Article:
Amy London has been teaching voice in New York City since the Spring of 1984. In March of that year, Amy joined the faculty of the Guitar Study Center, a contemporary music school established by Eddie Simon, brother of Paul Simon, under the umbrella of the New School in Greenwich Village. “My teaching has certainly evolved tremendously since the early days”, says London. “When I first considered teaching vocal jazz, I realized that my classical voice training, experience on the bandstand and ability to provide piano accompaniment offered me an opportunity to share my love for the music with other singers. As my teaching career lengthens, I am constantly gathering new information, which I am always delighted to pass along to my students.”

Amy grew up in a musical family, and was drawn to music from a very early age. Influenced by the girl groups and Motown as a small child, then Laura Nyro, Joni Mitchell and James Taylor in the 70’s,
Amy eventually discovered the jazz greats while in college, Ella, Billie, Sarah, Jon Hendricks, Annie Ross, Mark Murphy, Eddie Jefferson, et al. Amy also studied piano from the age of 8, which enabled her to become a good reader, and to acquire the musicianship skills that are neccessary for the professional singer.

Amy’s teaching is based on several concepts, the first being a healthy, full voice sound, created by proper breath support and vowel formation, combined with classical vocal technique and the ability to listen astutely to music and sing as part of the ensemble. While earning her BA in voice at Syracuse University, and receiving operatic training from bass baritone Donald Miller, Amy discovered how to transform the Bel Canto method into a jazz sound, fascilitating the use of the entire vocal range.

While she was earning her college degree, she had the opportunity to sing with small and big bands in the Syracuse area. As a result, Amy was able to immediately apply her new found vocal technique to the bandstand, while simultaneously discovering the thrill of swinging onstage with the band and communicating beautiful stories to the audience.

Upon her arrival in New York, while checking out the jazz club scene, Amy realized that she needed charts to hand out to the band members. Using her pianistic knowledge, Amy began transposing her favorite tunes from fakebooks, and receiving many accolades from fellow musicians on the band stand for well written and legible charts. “I soon realized that the skill of presenting well written charts on a gig was necessary for professionals. When I began teaching, not only did I focus on vocal technique, swing and  interpretation, but preparing one’s book as well.”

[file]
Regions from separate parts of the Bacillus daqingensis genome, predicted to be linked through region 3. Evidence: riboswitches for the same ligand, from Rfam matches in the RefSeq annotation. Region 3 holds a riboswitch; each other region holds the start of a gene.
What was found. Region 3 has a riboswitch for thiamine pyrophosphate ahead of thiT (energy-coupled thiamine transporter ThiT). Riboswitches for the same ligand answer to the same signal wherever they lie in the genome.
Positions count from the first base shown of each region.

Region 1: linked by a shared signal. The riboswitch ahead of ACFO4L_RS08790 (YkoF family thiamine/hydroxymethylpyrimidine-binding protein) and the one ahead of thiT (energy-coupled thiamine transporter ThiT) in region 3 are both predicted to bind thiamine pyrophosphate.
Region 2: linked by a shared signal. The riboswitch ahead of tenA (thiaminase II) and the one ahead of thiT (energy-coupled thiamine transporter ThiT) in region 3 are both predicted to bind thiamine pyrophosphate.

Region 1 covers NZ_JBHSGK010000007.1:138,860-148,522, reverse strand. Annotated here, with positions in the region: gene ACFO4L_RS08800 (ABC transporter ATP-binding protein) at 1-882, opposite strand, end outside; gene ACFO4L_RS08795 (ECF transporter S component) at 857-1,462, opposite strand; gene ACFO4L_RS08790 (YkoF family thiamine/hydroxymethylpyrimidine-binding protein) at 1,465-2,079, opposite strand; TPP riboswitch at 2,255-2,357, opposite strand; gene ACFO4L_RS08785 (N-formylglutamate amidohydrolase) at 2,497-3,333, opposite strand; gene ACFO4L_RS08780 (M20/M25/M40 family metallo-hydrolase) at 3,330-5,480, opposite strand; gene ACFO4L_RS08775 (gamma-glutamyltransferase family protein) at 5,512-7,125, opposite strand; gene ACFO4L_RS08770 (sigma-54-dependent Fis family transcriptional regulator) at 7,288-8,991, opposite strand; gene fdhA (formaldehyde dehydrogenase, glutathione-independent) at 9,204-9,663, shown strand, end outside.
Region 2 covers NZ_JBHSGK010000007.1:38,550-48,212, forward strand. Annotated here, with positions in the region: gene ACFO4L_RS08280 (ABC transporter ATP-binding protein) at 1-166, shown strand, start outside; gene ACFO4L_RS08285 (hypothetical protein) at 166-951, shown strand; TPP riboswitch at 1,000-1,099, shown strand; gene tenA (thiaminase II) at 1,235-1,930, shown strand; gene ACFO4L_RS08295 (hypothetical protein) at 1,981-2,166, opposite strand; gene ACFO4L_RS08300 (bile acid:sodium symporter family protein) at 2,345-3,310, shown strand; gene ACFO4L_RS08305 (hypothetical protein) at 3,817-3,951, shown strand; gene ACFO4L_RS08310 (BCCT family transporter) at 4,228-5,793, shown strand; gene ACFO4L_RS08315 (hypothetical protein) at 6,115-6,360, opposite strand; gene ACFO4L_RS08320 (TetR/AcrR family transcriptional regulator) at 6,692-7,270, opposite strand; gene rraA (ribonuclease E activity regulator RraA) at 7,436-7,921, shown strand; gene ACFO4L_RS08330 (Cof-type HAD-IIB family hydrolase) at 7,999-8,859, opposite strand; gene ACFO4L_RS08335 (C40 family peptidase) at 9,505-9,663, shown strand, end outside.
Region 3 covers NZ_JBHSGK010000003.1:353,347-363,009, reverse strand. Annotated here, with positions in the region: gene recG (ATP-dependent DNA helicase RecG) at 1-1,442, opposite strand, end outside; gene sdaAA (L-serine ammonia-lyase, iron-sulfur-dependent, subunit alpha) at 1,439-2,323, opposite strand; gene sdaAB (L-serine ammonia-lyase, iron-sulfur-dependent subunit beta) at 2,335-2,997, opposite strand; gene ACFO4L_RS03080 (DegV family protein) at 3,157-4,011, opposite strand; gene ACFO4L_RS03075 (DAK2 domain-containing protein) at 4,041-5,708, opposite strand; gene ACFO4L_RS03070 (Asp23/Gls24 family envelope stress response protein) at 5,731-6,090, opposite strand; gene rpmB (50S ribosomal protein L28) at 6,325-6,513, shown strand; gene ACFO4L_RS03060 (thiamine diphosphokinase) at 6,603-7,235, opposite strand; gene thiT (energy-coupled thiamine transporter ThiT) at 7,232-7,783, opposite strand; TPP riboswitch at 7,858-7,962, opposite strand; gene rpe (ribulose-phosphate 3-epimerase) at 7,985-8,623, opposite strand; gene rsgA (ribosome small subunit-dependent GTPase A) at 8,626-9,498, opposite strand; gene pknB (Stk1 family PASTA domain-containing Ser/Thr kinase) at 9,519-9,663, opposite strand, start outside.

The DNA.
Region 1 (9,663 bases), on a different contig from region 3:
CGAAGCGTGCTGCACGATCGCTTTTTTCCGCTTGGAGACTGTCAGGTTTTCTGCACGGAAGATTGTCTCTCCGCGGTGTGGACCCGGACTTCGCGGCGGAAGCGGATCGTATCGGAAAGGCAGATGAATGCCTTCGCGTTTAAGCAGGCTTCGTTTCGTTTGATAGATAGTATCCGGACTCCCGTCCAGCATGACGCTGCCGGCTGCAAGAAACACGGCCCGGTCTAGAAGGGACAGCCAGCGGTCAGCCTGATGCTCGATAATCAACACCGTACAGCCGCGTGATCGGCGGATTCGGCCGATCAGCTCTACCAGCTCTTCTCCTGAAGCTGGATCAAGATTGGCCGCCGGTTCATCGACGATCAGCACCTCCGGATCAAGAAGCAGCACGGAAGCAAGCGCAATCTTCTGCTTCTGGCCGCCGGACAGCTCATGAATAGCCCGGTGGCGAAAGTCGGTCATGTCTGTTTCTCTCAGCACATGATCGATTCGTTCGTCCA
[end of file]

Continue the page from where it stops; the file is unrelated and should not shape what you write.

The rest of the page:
Ms. London taught at the Guitar Study Center from 1984 to 1989, and then took a hiatus from teaching when she was cast in the Broadway hit, ‘City of Angels’, which ran from 1989 to 1992.

When the show closed in 1992, Amy returned to teaching at New School University, where she helped establish the highly successful vocal department in the BFA program there. “When I presented my first master class at the New School back in the late 80’s, there were only five singers. Since then, the program has really taken off, and now we have 50 to 60 voice majors each semester. I am so pleased at the success of our program, and to be deeply involved in sharing my passion for jazz with so many talented young singers.”

Amy has also taught in the jazz departments of City University of New York, Jersey City University, the Lucy Moses School in Manhattan, and she has conducted workshops in the US and Canada. At the 2007 International Association of Jazz Educators conference in New York, Ms. London presented a very successful workshop entitled, ‘Sing Along With Ella: The Key to Vocal Jazz Improvisation’ to a standing room crowd of 250.

1) Amy London Master Class Rhythm Section Workshop: Sing jazz with a trio

Amy London has been singing with bands of all sizes for over 25 years in New York and internationally, from guitar/voice duo, to leading her own quartet, quintet and sextet, and to singing with a big band or a symphony orchestra. She is also one of the founders of the highly successful vocal department at New School University for Jazz and Contemporary Music, where she has been vocal faculty since 1992. The core of the vocal program involves learning the skills required to sing with a jazz band in a professional setting. In this workshop, the vocalists focus on such skills as choosing tunes, choosing keys, how to count off a tune, how to get out and in after instrumental solos, intros and outros, stage presence, communication with the band, communication with the audience, and styles (ie: swing, bossa nova, samba, 12 bar blues, ballads, jazz waltz, bebop, etc.) Best case scenarios involve a rhythm section comprised of either your fellow students or professionals, preferably piano or guitar, bass and drums. Additionally, all horn players welcome as well.

Grades 9 – 12, college and post graduate.

Materials required for Amy London’s workshops: Pianist/Guitarist, Bassist, Drummer and sound system with microphone and cord.

2) Vocal Jazz Ensemble